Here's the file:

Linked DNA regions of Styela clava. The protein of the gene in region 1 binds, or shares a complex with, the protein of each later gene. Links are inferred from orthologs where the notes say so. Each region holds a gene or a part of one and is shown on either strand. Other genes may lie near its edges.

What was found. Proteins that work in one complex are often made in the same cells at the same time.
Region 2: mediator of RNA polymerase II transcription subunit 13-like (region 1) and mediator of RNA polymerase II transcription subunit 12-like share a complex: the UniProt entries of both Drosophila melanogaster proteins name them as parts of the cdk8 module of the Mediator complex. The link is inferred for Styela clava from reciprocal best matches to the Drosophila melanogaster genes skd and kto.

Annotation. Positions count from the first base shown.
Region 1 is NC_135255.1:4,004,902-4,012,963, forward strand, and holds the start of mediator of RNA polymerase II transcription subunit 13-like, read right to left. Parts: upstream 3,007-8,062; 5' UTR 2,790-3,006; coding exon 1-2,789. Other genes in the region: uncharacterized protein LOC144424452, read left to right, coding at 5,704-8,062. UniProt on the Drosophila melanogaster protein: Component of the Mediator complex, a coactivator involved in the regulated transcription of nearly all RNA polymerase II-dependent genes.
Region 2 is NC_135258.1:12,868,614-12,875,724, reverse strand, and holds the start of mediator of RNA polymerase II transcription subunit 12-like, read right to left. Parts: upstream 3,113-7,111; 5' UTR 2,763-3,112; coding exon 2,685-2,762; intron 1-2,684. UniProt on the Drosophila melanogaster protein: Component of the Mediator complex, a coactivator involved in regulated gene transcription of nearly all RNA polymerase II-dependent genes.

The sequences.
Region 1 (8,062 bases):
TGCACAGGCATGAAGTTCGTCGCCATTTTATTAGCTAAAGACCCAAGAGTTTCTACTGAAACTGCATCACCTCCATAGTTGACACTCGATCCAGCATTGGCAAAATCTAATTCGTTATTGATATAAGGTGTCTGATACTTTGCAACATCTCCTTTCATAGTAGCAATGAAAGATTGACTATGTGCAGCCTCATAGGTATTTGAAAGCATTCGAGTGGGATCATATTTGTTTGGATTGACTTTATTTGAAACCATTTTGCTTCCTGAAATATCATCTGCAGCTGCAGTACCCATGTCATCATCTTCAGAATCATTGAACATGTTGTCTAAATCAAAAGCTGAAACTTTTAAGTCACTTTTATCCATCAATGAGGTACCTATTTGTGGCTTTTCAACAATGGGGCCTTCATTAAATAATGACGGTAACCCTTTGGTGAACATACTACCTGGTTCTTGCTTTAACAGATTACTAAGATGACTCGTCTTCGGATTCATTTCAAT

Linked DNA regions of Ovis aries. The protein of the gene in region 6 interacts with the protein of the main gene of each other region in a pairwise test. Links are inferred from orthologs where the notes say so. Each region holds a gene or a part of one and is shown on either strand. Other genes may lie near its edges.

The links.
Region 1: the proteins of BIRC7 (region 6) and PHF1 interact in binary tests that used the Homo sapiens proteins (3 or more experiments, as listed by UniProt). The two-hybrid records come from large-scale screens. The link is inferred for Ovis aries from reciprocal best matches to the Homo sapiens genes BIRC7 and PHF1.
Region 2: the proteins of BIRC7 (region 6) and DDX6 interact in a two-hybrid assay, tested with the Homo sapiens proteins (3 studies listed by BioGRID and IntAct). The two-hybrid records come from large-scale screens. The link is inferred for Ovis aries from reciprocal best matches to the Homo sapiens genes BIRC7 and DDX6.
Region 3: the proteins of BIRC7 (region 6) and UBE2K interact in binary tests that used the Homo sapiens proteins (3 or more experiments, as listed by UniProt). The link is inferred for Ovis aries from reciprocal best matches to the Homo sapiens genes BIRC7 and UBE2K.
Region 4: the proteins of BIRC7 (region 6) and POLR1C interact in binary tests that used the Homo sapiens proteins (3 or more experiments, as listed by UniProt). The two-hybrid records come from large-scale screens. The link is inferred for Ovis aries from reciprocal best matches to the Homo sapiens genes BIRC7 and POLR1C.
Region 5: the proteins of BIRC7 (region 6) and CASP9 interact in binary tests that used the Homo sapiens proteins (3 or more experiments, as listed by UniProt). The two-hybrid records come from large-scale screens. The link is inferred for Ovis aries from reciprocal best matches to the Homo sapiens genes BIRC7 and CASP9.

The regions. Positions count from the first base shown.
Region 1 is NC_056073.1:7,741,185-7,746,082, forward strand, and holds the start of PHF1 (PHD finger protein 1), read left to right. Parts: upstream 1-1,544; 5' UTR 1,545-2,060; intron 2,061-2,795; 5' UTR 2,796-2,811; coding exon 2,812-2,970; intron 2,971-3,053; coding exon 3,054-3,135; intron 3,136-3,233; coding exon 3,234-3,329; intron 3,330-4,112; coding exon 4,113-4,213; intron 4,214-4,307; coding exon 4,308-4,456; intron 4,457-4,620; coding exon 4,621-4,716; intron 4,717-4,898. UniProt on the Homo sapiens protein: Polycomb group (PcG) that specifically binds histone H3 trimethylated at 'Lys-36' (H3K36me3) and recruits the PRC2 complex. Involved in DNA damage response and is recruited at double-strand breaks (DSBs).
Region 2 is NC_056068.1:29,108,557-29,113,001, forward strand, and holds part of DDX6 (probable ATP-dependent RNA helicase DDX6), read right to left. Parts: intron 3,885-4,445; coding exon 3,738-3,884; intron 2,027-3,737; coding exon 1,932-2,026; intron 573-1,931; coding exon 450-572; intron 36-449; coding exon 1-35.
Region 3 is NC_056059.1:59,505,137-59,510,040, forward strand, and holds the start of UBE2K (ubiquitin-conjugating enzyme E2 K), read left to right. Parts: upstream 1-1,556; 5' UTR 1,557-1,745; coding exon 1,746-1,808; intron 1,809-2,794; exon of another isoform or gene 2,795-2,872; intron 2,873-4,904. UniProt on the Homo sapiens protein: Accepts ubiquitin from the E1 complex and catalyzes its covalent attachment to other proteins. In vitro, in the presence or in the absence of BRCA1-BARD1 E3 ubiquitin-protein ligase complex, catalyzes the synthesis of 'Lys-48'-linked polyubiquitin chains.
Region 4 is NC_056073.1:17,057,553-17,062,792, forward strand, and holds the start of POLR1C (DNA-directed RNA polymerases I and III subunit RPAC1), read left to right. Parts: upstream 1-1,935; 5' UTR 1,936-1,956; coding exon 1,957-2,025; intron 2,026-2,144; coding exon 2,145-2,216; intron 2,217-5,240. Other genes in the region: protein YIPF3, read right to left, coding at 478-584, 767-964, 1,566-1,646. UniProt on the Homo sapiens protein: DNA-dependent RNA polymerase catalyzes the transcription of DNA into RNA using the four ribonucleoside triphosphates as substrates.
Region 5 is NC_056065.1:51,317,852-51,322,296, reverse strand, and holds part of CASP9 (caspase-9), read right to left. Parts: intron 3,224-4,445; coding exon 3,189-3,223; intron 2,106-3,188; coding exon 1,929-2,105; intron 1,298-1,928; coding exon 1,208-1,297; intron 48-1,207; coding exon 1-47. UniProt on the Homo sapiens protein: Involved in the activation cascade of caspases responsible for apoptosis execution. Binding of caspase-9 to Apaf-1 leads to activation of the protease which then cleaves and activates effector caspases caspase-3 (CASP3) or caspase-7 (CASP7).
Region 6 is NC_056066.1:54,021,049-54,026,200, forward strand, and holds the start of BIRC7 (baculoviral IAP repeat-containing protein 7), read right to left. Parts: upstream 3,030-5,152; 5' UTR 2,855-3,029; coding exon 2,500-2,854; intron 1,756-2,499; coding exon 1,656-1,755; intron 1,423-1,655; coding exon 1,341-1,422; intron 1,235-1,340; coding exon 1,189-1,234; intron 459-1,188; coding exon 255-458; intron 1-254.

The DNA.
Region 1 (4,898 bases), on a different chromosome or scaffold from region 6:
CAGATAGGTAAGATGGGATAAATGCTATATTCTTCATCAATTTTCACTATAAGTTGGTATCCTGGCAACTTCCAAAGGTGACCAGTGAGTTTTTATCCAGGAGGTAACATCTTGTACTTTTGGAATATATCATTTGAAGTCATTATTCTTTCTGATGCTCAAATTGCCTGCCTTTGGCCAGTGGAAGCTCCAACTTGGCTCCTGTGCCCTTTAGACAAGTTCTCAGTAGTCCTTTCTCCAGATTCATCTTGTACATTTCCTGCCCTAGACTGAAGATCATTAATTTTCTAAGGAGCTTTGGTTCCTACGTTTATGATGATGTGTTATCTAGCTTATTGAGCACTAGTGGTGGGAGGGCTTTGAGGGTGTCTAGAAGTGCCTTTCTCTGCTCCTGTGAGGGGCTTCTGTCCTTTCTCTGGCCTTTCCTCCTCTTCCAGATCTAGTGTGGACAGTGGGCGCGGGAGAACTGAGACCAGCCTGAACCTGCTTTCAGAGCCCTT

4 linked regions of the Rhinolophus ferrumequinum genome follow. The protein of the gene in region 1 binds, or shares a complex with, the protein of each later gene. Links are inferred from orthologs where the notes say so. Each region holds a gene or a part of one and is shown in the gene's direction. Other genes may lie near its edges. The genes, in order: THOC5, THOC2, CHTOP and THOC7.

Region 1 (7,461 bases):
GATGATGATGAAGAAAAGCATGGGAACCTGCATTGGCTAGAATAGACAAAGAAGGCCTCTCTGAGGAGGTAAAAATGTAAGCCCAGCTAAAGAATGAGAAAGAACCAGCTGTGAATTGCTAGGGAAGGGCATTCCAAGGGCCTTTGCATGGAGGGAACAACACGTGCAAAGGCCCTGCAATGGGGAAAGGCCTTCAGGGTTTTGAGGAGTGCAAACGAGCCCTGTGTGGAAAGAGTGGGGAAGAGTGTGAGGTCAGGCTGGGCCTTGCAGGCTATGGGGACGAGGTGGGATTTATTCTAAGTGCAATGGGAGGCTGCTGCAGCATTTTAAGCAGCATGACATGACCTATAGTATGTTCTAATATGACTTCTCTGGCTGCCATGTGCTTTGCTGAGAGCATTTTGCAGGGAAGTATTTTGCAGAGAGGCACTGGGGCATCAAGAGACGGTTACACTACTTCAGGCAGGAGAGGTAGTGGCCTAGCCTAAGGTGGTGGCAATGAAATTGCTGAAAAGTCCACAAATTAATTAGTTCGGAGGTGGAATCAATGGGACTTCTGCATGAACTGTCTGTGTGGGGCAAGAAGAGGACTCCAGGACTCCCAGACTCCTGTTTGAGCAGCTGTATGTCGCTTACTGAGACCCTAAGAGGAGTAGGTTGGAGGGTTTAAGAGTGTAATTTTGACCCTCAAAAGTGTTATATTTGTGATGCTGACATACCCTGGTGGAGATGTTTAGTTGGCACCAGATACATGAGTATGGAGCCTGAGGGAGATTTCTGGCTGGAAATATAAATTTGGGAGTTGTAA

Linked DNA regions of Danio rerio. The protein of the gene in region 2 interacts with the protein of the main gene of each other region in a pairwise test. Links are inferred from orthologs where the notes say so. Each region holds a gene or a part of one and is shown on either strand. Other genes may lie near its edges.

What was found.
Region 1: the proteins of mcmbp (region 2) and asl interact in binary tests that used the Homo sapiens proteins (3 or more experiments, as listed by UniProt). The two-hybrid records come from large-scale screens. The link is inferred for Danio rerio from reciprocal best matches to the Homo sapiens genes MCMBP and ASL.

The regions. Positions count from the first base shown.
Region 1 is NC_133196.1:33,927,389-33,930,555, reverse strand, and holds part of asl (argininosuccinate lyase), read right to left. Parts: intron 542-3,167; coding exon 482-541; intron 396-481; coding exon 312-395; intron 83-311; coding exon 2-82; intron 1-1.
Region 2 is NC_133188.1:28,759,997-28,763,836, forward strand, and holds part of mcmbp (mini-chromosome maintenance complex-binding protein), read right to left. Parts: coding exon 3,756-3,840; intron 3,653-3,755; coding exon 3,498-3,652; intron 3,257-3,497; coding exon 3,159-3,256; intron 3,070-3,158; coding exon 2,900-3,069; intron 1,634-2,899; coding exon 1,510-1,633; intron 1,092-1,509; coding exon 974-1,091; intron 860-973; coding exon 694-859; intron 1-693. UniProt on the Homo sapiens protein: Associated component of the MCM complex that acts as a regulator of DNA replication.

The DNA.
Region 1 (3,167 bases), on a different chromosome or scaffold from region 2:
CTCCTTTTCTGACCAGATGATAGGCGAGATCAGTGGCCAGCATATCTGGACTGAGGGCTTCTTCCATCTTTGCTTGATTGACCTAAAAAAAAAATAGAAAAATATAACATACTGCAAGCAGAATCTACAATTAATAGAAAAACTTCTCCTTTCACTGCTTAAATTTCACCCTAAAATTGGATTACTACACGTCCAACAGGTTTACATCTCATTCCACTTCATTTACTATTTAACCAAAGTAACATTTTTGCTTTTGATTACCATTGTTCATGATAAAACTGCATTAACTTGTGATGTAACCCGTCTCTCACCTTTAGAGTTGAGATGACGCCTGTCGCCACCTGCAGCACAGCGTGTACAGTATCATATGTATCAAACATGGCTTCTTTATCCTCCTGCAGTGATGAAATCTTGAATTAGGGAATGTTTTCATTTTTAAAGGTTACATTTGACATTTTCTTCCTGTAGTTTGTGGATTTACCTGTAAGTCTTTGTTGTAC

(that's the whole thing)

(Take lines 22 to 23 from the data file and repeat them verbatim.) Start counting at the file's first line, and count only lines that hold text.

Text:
Region 5 is NC_056065.1:51,317,852-51,322,296, reverse strand, and holds part of CASP9 (caspase-9), read right to left. Parts: intron 3,224-4,445; coding exon 3,189-3,223; intron 2,106-3,188; coding exon 1,929-2,105; intron 1,298-1,928; coding exon 1,208-1,297; intron 48-1,207; coding exon 1-47. UniProt on the Homo sapiens protein: Involved in the activation cascade of caspases responsible for apoptosis execution. Binding of caspase-9 to Apaf-1 leads to activation of the protease which then cleaves and activates effector caspases caspase-3 (CASP3) or caspase-7 (CASP7).
Region 6 is NC_056066.1:54,021,049-54,026,200, forward strand, and holds the start of BIRC7 (baculoviral IAP repeat-containing protein 7), read right to left. Parts: upstream 3,030-5,152; 5' UTR 2,855-3,029; coding exon 2,500-2,854; intron 1,756-2,499; coding exon 1,656-1,755; intron 1,423-1,655; coding exon 1,341-1,422; intron 1,235-1,340; coding exon 1,189-1,234; intron 459-1,188; coding exon 255-458; intron 1-254.